Port velocity is a non issue with a KB supercharger, any load on the engine produces boost. Port velocity is negligible at idle or cruise/off idle. Low rpm load on a N/A engine would make port velocity important for throttle response, but with instant boost on tap it becomes a non issue. Consider the 1969/70 Boss 302, it had cylinder heads with 2.25" intake valves and huge intake ports. It did not bog at low rpm's, it did not have a ton of torque, but the driveability was fine.
Thanks again for your help.

With 3:50 gears I should be able to cruise on the freeway in the area of 1300 rpm in 6th gear.

Using AFR 185 with a stock or very mild cam and ported 94 Cobra lower, what do you think my chances of getting over 20 mpg if I'm not getting into the boost?
Guessing car weight will be in the area of 3200-3300 pounds.

First and foremost, the car is a street car that will be driven on some long trips and will be lucky to see 5 minutes of full throttle time a year. Since the car suspension is more suited to cornering and considering that a 10" tire is about the limit inside the rear fender, I'm guessing that part throttle boost will boil the tires.

Since 92 octane (or lower) pump gas is a requirement, I'm giving serious consideration to building an a2a system.

I expect low mpg when I'm driving under boost, but want decent mpg when I'm not driving under boost.
I love the 70's big block power, but also want decent small block mpg.

Looking at today's cars is amazing to me. In the 60's & 70's you got 6-10 mpg out of an 11 second car. Today an 11 second car gets better mpg than an old 40HP Volkswagen.

Thanks again for your help.
Ken
 

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Discussion Starter #7
Just noticed that you are in Maple Valley.
I live in Eatonville, about 30 minutes South of Puyallup.

How often do you race at PIR? (still SIR to me) I'd love to check out your car.
 

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20's mpg is possible depending on a number of conditions. Sometimes having the S/C helps mpg as the engine sees less throttle opening during lighter load application compared to an N/A set up. The KB is a very free spinning S/C when not under load, so outside of the added weight of the S/C and supporting components it should not have a net negative effect on MPG.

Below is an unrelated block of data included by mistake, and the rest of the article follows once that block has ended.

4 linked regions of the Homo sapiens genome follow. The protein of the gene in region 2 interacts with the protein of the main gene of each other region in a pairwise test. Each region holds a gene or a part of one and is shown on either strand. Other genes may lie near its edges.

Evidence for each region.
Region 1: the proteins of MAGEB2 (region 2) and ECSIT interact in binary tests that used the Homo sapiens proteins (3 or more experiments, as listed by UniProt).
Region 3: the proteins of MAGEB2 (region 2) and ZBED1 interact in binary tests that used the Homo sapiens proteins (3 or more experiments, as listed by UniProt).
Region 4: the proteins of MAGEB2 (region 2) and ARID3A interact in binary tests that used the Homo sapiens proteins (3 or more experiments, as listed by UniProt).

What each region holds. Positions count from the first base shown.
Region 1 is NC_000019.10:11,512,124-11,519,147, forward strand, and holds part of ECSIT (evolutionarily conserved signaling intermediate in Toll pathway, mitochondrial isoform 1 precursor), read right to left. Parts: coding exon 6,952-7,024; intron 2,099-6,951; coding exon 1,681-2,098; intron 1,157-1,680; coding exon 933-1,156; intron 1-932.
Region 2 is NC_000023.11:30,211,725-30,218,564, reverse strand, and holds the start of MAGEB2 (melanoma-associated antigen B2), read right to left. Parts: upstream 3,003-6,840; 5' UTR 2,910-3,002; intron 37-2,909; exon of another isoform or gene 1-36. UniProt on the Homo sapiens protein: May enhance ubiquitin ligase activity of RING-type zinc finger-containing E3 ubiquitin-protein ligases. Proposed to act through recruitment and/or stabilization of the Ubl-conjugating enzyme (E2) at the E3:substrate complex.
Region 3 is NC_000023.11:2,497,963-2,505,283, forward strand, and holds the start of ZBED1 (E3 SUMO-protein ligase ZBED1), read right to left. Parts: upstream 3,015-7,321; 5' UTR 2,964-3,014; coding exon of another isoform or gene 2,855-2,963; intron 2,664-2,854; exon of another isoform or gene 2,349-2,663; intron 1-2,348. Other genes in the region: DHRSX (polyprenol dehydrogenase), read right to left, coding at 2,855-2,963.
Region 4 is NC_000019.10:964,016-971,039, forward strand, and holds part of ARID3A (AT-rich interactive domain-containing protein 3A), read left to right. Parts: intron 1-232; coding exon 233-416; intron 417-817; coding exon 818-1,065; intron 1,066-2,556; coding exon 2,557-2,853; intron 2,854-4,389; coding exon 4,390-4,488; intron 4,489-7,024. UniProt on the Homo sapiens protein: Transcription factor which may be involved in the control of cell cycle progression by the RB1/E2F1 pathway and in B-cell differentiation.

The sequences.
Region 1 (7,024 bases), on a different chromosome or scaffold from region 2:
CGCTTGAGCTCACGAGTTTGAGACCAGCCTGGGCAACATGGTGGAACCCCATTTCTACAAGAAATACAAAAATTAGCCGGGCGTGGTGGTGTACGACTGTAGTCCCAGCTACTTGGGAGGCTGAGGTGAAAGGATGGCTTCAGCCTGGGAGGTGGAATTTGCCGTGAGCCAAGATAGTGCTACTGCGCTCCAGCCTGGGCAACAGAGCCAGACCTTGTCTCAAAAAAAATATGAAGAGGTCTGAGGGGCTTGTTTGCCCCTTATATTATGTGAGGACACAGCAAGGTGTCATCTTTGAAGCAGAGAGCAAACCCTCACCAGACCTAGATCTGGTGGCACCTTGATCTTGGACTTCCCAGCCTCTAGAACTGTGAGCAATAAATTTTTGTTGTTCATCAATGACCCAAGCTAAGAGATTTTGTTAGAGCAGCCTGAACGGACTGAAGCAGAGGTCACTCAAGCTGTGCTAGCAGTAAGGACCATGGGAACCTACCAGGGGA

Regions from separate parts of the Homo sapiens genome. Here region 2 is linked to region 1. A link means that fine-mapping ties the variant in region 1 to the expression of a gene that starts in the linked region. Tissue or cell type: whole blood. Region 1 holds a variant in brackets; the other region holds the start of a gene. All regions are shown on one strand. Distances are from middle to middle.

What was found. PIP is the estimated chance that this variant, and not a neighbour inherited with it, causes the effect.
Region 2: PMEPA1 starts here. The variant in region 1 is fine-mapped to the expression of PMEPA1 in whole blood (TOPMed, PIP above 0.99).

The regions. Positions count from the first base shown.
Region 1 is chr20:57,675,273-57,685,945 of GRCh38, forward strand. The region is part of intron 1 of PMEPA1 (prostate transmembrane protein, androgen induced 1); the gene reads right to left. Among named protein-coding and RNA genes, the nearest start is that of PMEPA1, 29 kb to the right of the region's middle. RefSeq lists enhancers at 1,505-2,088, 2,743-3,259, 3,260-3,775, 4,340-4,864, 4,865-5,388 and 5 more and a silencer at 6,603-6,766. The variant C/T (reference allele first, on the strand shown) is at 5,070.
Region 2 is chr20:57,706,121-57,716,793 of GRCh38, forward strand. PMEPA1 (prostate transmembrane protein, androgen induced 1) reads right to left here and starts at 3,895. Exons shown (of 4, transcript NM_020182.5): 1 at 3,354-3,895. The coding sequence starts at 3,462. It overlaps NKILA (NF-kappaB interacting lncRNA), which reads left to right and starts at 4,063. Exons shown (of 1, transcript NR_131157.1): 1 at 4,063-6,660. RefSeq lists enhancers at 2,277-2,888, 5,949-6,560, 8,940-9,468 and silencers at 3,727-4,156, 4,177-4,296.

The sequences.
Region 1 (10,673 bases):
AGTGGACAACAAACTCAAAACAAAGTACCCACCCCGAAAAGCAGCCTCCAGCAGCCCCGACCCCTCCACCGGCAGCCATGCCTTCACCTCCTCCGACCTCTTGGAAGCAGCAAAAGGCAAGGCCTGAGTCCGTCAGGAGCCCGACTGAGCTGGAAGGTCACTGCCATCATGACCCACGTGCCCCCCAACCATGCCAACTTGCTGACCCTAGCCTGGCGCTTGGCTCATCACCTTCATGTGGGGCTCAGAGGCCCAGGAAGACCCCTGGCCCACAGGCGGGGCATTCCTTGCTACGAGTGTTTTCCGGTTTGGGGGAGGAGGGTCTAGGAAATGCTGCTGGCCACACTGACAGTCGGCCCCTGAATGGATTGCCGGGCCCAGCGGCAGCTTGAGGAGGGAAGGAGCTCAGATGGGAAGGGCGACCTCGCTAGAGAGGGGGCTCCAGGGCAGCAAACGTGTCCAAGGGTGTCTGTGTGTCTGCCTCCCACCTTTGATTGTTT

I only get out to Pacific Raceways a few times a year as their weekend schedule is dominated by road race events. They are open on Fri nights for drags but I rarely have the time to get out there after work and such. I will be going out to Bremerton this coming weekend and then the last weekend of the month is a Heads Up event down in Woodburn Oregon that I will be going to, that is a Fri/Sat/Sun event. Will be there all 3 days.
 

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Discussion Starter #9
20's mpg is possible depending on a number of conditions. Sometimes having the S/C helps mpg as the engine sees less throttle opening during lighter load application compared to an N/A set up. The KB is a very free spinning S/C when not under load, so outside of the added weight of the S/C and supporting components it should not have a net negative effect on MPG.
I only get out to Pacific Raceways a few times a year as their weekend schedule is dominated by road race events. They are open on Fri nights for drags but I rarely have the time to get out there after work and such. I will be going out to Bremerton this coming weekend and then the last weekend of the month is a Heads Up event down in Woodburn Oregon that I will be going to, that is a Fri/Sat/Sun event. Will be there all 3 days.
I have a friend that usually does Woodburn with a 9 second pickup. I'll need to see if he's going this year. I'd love to see you run.

So how do you feel about the 185 combustion chamber size?

They offer 58cc and 72cc and obviously the 72cc would lower the compression allowing more boost or timing, but wouldn't the lower compression cost me some mpg when I'm just cruising down the freeway?

Also, I don't know that I would put much faith in this, but somewhere I read that the AFR 58cc head is more efficient than the 72cc. Hey I read it on the intranet so it has to be true, right?:grin2: